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Every year on 10 October, World Mental Health Day is celebrated globally to raise awareness on issues related to mental health and how to provide support to people dealing with mental health issues.
The theme for this year's mental health day is 'Mental Health in an Unequal World'. So, what types of inequalities are actually linked to higher rates of mental illnesses? In this article, we will discuss the same. Take a look.
Inequality Between High And Low Income Countries
Poverty has long been linked to mental health issues. A 2012 study based on the population of Delhi (India) says that multidimensional poverty can increase the risk of severe mental illnesses among people, compared to the rest of the population. 
A recent study published in The Lancet journal also talks about the inequities between several social and economic factors between high and low-income countries that cause a rise in mental health conditions among the latter populations and also, how COVID-19 has worsened the situation. 
Some of the factors that may lead to increased risk of mental health issues among people staying in moderate to low-income countries include:
1. Inequality in financial investment
The aforementioned Lancet journal also says that there is a global inequity in financial investment related to mental health services. Poor or middle-income countries usually receive the least amount of philanthropic funding for mental disorders, which is only 0.5 per cent of the total development support for health. This exempts the poor from mental health treatments and increases the risk among them.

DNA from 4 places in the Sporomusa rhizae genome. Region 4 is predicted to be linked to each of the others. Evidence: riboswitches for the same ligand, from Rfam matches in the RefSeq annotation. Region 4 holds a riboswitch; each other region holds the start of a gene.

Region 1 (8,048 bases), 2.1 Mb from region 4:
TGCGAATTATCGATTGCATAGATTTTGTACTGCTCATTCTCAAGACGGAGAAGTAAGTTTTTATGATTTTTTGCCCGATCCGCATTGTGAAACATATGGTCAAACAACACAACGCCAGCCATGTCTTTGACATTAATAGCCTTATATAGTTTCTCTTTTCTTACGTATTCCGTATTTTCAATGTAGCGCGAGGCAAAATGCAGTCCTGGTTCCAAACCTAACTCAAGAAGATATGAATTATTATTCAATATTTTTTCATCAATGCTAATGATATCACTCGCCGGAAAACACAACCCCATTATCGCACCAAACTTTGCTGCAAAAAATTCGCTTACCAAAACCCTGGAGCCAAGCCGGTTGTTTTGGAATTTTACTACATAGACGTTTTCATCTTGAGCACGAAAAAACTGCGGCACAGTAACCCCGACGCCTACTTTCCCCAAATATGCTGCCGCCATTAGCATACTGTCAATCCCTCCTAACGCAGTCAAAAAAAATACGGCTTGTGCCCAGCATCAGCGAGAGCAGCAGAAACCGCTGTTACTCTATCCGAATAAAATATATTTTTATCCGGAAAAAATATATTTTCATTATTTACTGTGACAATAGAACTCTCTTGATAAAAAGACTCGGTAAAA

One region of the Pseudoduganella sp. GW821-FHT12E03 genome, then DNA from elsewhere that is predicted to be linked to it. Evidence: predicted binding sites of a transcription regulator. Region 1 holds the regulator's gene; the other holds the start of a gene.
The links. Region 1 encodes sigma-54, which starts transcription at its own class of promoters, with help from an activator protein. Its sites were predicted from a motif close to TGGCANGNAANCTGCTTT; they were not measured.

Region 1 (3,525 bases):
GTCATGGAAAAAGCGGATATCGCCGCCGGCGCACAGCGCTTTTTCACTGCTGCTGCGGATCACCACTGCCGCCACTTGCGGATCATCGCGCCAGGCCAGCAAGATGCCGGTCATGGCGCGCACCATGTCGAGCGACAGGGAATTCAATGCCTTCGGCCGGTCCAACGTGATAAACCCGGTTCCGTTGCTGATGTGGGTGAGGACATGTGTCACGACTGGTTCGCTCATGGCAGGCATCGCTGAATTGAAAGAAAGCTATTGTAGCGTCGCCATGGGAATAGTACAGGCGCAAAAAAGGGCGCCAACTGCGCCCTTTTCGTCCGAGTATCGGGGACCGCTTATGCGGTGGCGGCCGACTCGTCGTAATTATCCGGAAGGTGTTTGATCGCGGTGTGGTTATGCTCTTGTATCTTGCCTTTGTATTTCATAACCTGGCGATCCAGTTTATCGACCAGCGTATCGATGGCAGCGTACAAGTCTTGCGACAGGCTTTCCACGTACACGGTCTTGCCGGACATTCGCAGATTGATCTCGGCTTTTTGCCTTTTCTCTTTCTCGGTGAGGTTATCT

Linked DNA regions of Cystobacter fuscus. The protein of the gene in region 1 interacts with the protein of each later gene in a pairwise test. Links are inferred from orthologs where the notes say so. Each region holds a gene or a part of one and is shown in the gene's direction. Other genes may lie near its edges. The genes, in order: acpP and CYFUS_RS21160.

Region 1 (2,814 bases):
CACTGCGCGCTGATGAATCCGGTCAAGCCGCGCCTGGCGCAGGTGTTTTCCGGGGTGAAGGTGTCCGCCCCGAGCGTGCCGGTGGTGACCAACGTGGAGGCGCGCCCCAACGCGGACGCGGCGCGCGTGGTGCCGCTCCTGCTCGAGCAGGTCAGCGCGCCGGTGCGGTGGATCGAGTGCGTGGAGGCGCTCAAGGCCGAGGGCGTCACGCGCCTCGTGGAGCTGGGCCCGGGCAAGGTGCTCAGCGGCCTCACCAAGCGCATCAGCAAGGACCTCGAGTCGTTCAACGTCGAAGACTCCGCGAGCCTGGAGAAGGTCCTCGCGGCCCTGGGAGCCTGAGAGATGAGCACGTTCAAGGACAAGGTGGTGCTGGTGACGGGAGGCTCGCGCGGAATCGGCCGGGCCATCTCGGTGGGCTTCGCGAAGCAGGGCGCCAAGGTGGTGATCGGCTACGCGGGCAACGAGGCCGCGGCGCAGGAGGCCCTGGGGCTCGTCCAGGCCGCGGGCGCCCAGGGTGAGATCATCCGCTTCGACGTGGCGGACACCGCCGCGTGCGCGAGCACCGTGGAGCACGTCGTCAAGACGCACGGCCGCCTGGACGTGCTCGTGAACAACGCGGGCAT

2. Social and economic inequities
Our mental health is shaped around the social and economic environment we live in and is directly affected by these factors. Lack of education, employment and human rights in low-income countries can greatly impact the quality of life of individuals and families and increase the risk of mental health conditions such as depression.
3. Less technological solutions in mental health
High-income countries are more likely to have advanced technological solutions to diseases, including mental health care. On the other hand, poor-income countries are often unaware of new interventions due to a lack of exposure to digital technology. This inequity highly increases the risk of the condition among the poor and causes a delay in the diagnosis and treatment of mental health conditions. 
Inequality Related To Gender Roles
The inequity of mental health does not exist only between high and low-income countries but is also found between different genders.
According to the WHO, though the overall rates of mental health disorders are almost similar among men and women, there are high gender differences among certain patterns of these disorders. 
This is because, gender in many ways, control socioeconomic factors such as education and occupation of men and women, and differences in these factors expose them to specific risks of mental health.
For example, women are two times more likely to get unipolar depression compared to men, while men are three times more likely to get diagnosed with antisocial personality disorder compared to women. More studies are needed on these areas.
The risk of mental health problems is more in women mainly due to income inequality, sexual violence, low social status and other socioeconomic discriminations.
In men, the risk is high due to social stigmas, traditional gender roles, social expectations and stereotypical behaviours, all prevent them from seeking help or even talk about their mental health issues.